FORT MILL TOWNSHIP — Tea party members and other S.C. conservatives who want to oust U.S. Sen. Lindsey Graham have taken their campaign to Fort Mill.
Graham’s opponents have placed hundreds of yellow signs with the phrase “Lose Lindsey” printed in red letters throughout the area, including along Hwy. 160, the township’s main road. Graham faces a Republican party primary challenge from at least two candidates so far.
Elgin resident Jeff Mattox, who helps make and distribute the signs, compared the movement to when former U.S. Rep. John Spratt was challenged by then S.C. Sen. Mick Mulvaney (R-Indian Land) in 2010. Many residents, opposed to the Affordable Care Act Spratt helped pass, posted red and yellow “Sack Spratt” signs throughout the 5th Congressional District. Mulvaney won in a landslide.
“It’s the grassroots that will take back America,” Mattox said. “We are going to retire Graham and send a shock wave across the nation that it can be done.”
Mattox referenced the 29 points outlined by the anti-Graham wing of the GOP, including an indictment of Graham’s support for an immigration bill in June that provides amnesty to undocumented immigrants.
“There are many reasons to rid our state of Lindsey and amnesty is one on the main points,” he said.
“He has pushed amnesty his entire career. He has promised closed boarders and those have all been broken. We did amnesty during Reagan and look where we are now? Until our boarders are secure there can be no talk about amnesty. It is through the compromise between both parties that our immigration is such a disaster. The further left the Democrats go, Lindsey and the establishment GOP is sure to be moving in the same direction.”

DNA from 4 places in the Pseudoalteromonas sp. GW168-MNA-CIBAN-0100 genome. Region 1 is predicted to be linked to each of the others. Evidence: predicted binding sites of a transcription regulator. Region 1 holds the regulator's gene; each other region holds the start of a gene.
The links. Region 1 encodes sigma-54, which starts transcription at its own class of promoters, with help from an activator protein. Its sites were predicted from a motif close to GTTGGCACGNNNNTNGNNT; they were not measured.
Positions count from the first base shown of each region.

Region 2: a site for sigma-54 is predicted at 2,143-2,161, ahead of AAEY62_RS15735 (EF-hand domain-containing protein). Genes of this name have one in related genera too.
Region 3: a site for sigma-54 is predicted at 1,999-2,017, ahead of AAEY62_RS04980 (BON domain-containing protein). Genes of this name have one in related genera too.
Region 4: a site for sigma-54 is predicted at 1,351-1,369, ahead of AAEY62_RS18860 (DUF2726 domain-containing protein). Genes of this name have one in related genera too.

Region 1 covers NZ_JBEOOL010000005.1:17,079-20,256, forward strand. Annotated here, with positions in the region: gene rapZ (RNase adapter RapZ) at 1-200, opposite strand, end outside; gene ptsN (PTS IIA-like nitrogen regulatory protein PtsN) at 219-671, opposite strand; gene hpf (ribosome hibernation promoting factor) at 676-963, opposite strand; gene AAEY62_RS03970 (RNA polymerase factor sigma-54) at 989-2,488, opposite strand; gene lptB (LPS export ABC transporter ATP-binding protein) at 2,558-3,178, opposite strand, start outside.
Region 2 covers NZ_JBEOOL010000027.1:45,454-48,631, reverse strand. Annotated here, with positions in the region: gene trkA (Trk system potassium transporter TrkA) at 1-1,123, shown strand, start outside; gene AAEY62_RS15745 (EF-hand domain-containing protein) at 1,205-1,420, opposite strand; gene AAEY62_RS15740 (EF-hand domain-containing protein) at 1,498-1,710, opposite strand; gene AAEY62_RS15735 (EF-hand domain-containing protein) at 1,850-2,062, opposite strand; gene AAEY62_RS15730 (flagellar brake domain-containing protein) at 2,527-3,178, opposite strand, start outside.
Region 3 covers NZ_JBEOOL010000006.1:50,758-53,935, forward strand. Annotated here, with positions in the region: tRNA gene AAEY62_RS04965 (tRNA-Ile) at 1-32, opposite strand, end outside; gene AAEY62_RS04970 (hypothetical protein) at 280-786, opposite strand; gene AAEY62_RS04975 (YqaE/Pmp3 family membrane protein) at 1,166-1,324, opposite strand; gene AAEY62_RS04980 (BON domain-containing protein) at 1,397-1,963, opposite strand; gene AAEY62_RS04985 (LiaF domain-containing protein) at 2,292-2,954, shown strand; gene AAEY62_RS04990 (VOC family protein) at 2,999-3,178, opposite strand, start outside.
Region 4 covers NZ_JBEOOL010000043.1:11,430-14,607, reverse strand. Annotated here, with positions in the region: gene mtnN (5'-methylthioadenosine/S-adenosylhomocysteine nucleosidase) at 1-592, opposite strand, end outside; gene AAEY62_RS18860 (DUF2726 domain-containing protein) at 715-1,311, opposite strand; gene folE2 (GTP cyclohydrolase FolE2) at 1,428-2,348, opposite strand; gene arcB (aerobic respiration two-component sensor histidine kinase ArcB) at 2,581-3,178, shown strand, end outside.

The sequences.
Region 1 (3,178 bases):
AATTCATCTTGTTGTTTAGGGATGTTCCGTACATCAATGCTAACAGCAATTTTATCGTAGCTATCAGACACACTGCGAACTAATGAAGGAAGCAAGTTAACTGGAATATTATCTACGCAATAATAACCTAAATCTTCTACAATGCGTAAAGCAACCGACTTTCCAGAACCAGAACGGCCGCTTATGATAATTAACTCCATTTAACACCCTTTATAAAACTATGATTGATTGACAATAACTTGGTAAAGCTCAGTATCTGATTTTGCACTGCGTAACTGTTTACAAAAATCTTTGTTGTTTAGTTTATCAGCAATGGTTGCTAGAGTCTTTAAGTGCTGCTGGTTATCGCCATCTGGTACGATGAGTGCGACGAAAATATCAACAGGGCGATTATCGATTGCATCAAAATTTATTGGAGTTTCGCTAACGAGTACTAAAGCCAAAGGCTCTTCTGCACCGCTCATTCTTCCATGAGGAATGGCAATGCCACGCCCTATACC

Graham believes undocumented immigrants should have to register with the government and pay fines and taxes on money they earn in the U.S., said Tate Zeigler, campaign spokesman for Graham.
“What we have today is de-facto amnesty,” Zeigler said. “Illegal immigrants are living under their own rules – not ours – and aren’t forced to do anything like register with the government, pay taxes and learn English. That has to change, which is why Senator Graham has supported legislation to crack down on illegal immigration and secure our border.”
Mattox said “Lose Lindsey” supporters are also unhappy with Graham’s support of arming al-Qaida fighters with the Syrian rebels trying to topple that country’s dictatorship.
“American people do not want another war,” Mattox said.
Zeigler said Graham believes America needs to continue its military, political and economic relationships with countries in the Middle East.
“Senator Graham firmly believes that stability in the Middle East is vital to protecting our national security interests here at home, as well as our greatest ally in the region – Israel. We need a strong America to protect our vital national interests,” he said. “We must remain ever vigilant against terrorism and must take the necessary steps to ensure we prevent another 9/11 attack on our homeland.”
Greenville resident Joshua Cook, a volunteer with the “Lose Lindsey” campaign, said supporters are ready for a new face in the U.S. Senate.
“It’s about wanting something better for the state of South Carolina and finding someone who will actually listen to the people,” Cook said. “We’re working class people that want to make a difference.”